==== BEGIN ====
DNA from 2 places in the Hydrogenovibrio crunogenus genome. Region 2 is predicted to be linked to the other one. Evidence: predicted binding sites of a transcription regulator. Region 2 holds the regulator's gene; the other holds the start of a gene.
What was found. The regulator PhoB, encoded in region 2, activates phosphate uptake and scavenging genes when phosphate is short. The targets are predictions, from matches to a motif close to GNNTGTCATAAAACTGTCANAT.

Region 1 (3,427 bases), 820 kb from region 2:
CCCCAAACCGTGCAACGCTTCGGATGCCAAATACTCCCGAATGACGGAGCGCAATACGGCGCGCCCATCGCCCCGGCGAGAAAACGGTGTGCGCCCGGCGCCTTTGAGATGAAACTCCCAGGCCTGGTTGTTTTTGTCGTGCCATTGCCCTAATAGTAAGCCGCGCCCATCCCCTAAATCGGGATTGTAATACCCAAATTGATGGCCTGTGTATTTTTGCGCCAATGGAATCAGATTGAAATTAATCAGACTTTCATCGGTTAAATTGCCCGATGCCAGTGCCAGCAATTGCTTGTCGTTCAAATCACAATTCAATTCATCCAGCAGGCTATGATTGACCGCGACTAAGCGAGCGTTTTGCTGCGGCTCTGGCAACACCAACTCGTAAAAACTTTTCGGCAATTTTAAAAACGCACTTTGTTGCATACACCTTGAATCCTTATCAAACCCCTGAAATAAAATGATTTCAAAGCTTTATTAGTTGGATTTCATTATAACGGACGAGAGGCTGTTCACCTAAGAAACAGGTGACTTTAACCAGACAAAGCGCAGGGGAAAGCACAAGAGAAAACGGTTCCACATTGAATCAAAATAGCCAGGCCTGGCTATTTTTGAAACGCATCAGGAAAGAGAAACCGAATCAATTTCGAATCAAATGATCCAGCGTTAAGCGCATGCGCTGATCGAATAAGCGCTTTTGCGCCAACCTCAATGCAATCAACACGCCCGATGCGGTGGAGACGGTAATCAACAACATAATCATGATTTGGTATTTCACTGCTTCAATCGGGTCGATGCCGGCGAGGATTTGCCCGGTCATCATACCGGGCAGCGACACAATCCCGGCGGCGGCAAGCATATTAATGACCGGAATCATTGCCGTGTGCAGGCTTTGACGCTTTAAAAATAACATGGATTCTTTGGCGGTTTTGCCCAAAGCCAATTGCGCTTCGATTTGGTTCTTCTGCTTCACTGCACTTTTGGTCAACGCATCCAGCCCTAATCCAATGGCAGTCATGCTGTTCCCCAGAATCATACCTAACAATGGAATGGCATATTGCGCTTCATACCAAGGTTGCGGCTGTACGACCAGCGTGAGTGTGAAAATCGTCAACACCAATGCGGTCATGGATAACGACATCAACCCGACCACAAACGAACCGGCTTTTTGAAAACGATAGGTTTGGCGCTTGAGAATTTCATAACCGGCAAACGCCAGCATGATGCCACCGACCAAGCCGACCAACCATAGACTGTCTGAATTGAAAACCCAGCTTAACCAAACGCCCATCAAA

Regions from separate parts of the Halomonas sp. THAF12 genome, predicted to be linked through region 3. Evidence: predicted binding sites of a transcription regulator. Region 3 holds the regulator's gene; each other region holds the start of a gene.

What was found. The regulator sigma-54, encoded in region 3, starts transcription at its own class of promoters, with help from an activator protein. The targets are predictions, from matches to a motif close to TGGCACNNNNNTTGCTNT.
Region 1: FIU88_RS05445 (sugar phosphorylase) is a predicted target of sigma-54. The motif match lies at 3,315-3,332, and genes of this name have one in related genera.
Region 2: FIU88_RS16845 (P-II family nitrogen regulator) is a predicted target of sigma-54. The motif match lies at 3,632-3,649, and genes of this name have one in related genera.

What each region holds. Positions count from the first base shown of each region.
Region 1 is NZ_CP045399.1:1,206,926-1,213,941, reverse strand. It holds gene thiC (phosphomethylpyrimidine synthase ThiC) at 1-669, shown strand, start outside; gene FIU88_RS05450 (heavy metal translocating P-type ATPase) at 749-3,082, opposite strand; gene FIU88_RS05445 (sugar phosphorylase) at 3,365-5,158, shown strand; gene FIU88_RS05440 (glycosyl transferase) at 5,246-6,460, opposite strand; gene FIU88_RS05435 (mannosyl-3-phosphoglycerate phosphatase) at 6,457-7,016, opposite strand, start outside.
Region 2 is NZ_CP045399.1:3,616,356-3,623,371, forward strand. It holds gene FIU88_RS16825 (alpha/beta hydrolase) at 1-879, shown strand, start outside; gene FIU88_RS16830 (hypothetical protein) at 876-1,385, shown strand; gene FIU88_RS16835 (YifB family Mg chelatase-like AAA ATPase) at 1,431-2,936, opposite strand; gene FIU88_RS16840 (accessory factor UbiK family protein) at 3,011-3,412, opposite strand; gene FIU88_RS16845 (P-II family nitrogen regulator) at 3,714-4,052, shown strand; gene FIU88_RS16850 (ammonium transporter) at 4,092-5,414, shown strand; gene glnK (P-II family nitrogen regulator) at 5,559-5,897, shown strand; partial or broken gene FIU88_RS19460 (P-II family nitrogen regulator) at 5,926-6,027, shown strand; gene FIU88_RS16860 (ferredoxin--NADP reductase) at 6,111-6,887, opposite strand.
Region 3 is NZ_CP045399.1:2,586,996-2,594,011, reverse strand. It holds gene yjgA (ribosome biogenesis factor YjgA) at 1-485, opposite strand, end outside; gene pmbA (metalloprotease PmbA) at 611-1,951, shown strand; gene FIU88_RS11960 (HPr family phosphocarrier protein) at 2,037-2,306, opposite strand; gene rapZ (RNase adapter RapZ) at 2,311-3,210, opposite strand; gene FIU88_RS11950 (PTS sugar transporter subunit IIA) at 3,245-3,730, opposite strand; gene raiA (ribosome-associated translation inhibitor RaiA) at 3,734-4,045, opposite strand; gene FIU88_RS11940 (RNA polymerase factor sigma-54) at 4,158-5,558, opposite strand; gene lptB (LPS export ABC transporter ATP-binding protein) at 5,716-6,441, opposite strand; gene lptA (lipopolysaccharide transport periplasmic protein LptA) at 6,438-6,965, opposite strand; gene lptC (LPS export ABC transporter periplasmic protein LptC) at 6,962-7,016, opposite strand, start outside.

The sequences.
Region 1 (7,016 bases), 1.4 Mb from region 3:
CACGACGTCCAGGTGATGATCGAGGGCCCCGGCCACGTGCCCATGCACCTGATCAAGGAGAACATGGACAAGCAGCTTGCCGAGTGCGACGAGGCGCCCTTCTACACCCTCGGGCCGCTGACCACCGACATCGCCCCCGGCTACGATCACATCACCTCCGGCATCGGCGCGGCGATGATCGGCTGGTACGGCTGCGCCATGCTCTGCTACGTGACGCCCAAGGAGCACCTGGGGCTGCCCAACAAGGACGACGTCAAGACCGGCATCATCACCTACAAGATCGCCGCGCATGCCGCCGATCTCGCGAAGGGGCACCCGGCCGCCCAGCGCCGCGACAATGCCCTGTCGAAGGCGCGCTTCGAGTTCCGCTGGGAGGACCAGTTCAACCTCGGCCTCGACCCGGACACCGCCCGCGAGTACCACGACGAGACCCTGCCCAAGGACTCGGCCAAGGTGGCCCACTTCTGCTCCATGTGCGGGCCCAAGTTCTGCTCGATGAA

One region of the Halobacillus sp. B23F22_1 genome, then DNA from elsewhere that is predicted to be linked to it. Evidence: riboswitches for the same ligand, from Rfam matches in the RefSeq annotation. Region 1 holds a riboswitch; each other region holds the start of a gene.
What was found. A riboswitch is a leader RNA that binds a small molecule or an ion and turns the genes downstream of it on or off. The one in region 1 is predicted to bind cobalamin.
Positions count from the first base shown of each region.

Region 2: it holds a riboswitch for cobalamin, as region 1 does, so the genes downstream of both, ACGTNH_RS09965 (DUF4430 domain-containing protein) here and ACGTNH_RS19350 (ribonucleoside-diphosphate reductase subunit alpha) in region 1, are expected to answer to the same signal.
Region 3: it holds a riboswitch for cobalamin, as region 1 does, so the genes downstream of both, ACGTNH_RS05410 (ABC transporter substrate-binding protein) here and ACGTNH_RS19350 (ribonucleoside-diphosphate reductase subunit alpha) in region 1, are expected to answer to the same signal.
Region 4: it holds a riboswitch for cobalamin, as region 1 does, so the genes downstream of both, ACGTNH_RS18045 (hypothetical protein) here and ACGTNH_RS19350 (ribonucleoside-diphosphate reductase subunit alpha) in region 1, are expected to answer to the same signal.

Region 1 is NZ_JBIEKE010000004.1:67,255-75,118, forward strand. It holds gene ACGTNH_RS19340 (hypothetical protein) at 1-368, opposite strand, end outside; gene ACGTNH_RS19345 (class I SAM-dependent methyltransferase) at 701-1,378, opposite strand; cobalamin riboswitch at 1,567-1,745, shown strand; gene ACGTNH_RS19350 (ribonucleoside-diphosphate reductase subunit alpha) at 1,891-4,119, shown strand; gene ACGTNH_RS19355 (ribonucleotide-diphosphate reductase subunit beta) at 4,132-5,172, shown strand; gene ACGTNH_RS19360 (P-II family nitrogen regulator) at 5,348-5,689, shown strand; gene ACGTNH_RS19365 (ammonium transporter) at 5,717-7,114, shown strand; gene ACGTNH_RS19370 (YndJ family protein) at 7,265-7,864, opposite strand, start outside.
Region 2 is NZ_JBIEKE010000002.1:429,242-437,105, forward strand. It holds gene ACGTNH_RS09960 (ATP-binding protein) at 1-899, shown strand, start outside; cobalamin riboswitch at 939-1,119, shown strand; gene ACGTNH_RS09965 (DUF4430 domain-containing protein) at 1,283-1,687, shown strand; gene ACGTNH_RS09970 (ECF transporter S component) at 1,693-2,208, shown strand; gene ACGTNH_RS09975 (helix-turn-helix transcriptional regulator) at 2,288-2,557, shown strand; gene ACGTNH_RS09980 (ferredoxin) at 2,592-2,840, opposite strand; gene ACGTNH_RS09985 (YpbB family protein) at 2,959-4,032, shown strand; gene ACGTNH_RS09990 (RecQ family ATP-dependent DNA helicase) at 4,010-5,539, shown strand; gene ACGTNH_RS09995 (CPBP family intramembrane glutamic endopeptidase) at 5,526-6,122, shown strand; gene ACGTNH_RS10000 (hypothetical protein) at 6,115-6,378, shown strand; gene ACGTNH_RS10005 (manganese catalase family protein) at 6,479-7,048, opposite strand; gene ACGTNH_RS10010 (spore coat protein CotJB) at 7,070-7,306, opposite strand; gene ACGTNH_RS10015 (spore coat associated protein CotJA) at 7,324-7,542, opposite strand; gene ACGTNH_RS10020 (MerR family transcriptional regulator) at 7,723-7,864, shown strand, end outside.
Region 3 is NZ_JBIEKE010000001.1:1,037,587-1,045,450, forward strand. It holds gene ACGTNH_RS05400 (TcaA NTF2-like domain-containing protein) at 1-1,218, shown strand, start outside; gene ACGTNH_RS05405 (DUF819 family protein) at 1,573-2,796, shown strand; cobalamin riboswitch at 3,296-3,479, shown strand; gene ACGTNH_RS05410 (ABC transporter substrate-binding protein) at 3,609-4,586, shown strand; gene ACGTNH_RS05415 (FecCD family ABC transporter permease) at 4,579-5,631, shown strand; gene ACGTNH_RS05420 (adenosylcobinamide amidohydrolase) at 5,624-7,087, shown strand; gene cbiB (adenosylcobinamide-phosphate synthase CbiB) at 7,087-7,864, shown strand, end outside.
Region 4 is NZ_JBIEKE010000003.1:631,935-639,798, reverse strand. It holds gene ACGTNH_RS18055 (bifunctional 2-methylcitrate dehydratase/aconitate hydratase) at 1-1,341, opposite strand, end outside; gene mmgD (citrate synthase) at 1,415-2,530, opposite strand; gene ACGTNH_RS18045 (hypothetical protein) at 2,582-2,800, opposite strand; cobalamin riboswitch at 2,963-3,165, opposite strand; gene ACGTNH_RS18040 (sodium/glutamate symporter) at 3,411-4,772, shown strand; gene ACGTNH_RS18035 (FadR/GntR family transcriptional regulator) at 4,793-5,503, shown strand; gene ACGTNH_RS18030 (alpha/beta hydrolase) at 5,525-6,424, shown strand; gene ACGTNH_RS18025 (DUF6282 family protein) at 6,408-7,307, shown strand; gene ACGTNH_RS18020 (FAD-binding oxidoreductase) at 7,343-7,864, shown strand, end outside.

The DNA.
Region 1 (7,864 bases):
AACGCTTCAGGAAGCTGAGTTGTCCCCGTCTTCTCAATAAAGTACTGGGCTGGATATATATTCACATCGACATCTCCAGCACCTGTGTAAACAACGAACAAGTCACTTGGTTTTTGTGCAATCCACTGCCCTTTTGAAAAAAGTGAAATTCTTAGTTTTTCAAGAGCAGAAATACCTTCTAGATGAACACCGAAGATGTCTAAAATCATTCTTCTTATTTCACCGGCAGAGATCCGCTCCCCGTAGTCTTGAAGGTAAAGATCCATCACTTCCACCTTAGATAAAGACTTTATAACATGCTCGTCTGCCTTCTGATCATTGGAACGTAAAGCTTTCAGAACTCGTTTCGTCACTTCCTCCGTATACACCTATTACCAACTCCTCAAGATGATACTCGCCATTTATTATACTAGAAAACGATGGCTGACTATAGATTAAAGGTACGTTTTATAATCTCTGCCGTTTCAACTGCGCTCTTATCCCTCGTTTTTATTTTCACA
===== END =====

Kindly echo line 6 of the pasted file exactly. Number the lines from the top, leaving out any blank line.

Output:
What was found. The regulator sigma-54, encoded in region 3, starts transcription at its own class of promoters, with help from an activator protein. The targets are predictions, from matches to a motif close to TGGCACNNNNNTTGCTNT.